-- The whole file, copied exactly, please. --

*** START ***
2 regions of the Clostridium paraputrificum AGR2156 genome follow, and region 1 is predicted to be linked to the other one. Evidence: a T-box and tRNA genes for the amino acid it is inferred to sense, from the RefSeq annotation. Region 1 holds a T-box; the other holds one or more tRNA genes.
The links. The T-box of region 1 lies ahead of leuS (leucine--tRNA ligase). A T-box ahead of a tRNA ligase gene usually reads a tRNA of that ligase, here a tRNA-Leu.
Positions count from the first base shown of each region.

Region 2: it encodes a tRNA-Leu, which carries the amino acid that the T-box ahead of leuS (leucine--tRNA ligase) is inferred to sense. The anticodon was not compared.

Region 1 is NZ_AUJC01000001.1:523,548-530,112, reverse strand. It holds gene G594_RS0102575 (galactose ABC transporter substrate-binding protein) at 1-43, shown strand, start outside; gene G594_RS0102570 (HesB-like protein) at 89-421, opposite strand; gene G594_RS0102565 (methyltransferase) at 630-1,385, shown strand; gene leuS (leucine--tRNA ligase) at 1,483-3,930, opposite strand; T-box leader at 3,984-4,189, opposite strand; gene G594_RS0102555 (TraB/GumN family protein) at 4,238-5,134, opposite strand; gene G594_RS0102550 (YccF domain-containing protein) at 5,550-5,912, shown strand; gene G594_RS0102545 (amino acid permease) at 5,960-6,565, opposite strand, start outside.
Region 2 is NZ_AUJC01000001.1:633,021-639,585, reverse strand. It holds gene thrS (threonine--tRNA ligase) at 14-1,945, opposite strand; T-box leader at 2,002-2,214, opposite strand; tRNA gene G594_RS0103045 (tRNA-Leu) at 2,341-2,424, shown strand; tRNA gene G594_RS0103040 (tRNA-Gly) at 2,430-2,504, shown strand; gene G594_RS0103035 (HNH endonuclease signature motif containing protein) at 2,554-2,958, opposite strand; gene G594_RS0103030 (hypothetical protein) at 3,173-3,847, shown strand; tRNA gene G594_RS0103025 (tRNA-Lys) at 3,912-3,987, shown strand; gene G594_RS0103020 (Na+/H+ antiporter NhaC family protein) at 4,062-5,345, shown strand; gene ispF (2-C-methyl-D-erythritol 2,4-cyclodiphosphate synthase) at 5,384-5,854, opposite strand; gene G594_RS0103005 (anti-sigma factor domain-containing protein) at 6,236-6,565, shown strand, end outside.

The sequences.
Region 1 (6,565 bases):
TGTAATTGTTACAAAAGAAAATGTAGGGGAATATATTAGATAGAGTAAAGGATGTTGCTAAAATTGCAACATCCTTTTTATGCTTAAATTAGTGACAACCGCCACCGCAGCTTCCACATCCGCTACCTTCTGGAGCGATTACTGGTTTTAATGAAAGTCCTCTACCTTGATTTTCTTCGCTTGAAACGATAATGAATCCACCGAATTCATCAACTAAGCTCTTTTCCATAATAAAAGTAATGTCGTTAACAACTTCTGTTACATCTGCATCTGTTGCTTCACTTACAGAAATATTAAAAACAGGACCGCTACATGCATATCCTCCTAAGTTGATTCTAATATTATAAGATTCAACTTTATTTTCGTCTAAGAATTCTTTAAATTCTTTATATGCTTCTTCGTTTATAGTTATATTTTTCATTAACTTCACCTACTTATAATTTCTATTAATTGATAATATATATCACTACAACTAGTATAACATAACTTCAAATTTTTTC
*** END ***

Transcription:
2 regions of the Clostridium paraputrificum AGR2156 genome follow, and region 1 is predicted to be linked to the other one. Evidence: a T-box and tRNA genes for the amino acid it is inferred to sense, from the RefSeq annotation. Region 1 holds a T-box; the other holds one or more tRNA genes.
The links. The T-box of region 1 lies ahead of leuS (leucine--tRNA ligase). A T-box ahead of a tRNA ligase gene usually reads a tRNA of that ligase, here a tRNA-Leu.
Positions count from the first base shown of each region.

Region 2: it encodes a tRNA-Leu, which carries the amino acid that the T-box ahead of leuS (leucine--tRNA ligase) is inferred to sense. The anticodon was not compared.

Region 1 is NZ_AUJC01000001.1:523,548-530,112, reverse strand. It holds gene G594_RS0102575 (galactose ABC transporter substrate-binding protein) at 1-43, shown strand, start outside; gene G594_RS0102570 (HesB-like protein) at 89-421, opposite strand; gene G594_RS0102565 (methyltransferase) at 630-1,385, shown strand; gene leuS (leucine--tRNA ligase) at 1,483-3,930, opposite strand; T-box leader at 3,984-4,189, opposite strand; gene G594_RS0102555 (TraB/GumN family protein) at 4,238-5,134, opposite strand; gene G594_RS0102550 (YccF domain-containing protein) at 5,550-5,912, shown strand; gene G594_RS0102545 (amino acid permease) at 5,960-6,565, opposite strand, start outside.
Region 2 is NZ_AUJC01000001.1:633,021-639,585, reverse strand. It holds gene thrS (threonine--tRNA ligase) at 14-1,945, opposite strand; T-box leader at 2,002-2,214, opposite strand; tRNA gene G594_RS0103045 (tRNA-Leu) at 2,341-2,424, shown strand; tRNA gene G594_RS0103040 (tRNA-Gly) at 2,430-2,504, shown strand; gene G594_RS0103035 (HNH endonuclease signature motif containing protein) at 2,554-2,958, opposite strand; gene G594_RS0103030 (hypothetical protein) at 3,173-3,847, shown strand; tRNA gene G594_RS0103025 (tRNA-Lys) at 3,912-3,987, shown strand; gene G594_RS0103020 (Na+/H+ antiporter NhaC family protein) at 4,062-5,345, shown strand; gene ispF (2-C-methyl-D-erythritol 2,4-cyclodiphosphate synthase) at 5,384-5,854, opposite strand; gene G594_RS0103005 (anti-sigma factor domain-containing protein) at 6,236-6,565, shown strand, end outside.

The sequences.
Region 1 (6,565 bases):
TGTAATTGTTACAAAAGAAAATGTAGGGGAATATATTAGATAGAGTAAAGGATGTTGCTAAAATTGCAACATCCTTTTTATGCTTAAATTAGTGACAACCGCCACCGCAGCTTCCACATCCGCTACCTTCTGGAGCGATTACTGGTTTTAATGAAAGTCCTCTACCTTGATTTTCTTCGCTTGAAACGATAATGAATCCACCGAATTCATCAACTAAGCTCTTTTCCATAATAAAAGTAATGTCGTTAACAACTTCTGTTACATCTGCATCTGTTGCTTCACTTACAGAAATATTAAAAACAGGACCGCTACATGCATATCCTCCTAAGTTGATTCTAATATTATAAGATTCAACTTTATTTTCGTCTAAGAATTCTTTAAATTCTTTATATGCTTCTTCGTTTATAGTTATATTTTTCATTAACTTCACCTACTTATAATTTCTATTAATTGATAATATATATCACTACAACTAGTATAACATAACTTCAAATTTTTTC